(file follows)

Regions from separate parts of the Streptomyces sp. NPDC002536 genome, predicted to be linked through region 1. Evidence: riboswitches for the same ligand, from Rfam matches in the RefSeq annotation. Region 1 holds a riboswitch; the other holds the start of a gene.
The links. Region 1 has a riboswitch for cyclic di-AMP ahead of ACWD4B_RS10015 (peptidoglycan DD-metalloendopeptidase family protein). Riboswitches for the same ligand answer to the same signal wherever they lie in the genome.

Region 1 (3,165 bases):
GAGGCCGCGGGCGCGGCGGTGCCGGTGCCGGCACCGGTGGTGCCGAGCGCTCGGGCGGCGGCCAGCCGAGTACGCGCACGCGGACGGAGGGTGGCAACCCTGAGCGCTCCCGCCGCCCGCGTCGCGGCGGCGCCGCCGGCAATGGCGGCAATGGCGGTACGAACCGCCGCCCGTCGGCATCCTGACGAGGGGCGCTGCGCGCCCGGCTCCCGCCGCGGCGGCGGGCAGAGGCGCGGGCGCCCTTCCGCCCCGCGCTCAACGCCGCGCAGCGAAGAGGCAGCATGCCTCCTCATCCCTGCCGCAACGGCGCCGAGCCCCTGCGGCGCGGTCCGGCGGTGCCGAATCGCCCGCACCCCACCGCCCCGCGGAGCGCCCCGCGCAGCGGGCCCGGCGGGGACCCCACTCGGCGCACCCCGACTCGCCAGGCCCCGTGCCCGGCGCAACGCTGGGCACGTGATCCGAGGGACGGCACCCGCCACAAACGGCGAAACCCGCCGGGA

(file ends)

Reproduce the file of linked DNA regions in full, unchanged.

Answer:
Regions from separate parts of the Streptomyces sp. NPDC002536 genome, predicted to be linked through region 1. Evidence: riboswitches for the same ligand, from Rfam matches in the RefSeq annotation. Region 1 holds a riboswitch; the other holds the start of a gene.
The links. Region 1 has a riboswitch for cyclic di-AMP ahead of ACWD4B_RS10015 (peptidoglycan DD-metalloendopeptidase family protein). Riboswitches for the same ligand answer to the same signal wherever they lie in the genome.

Region 1 (3,165 bases):
GAGGCCGCGGGCGCGGCGGTGCCGGTGCCGGCACCGGTGGTGCCGAGCGCTCGGGCGGCGGCCAGCCGAGTACGCGCACGCGGACGGAGGGTGGCAACCCTGAGCGCTCCCGCCGCCCGCGTCGCGGCGGCGCCGCCGGCAATGGCGGCAATGGCGGTACGAACCGCCGCCCGTCGGCATCCTGACGAGGGGCGCTGCGCGCCCGGCTCCCGCCGCGGCGGCGGGCAGAGGCGCGGGCGCCCTTCCGCCCCGCGCTCAACGCCGCGCAGCGAAGAGGCAGCATGCCTCCTCATCCCTGCCGCAACGGCGCCGAGCCCCTGCGGCGCGGTCCGGCGGTGCCGAATCGCCCGCACCCCACCGCCCCGCGGAGCGCCCCGCGCAGCGGGCCCGGCGGGGACCCCACTCGGCGCACCCCGACTCGCCAGGCCCCGTGCCCGGCGCAACGCTGGGCACGTGATCCGAGGGACGGCACCCGCCACAAACGGCGAAACCCGCCGGGA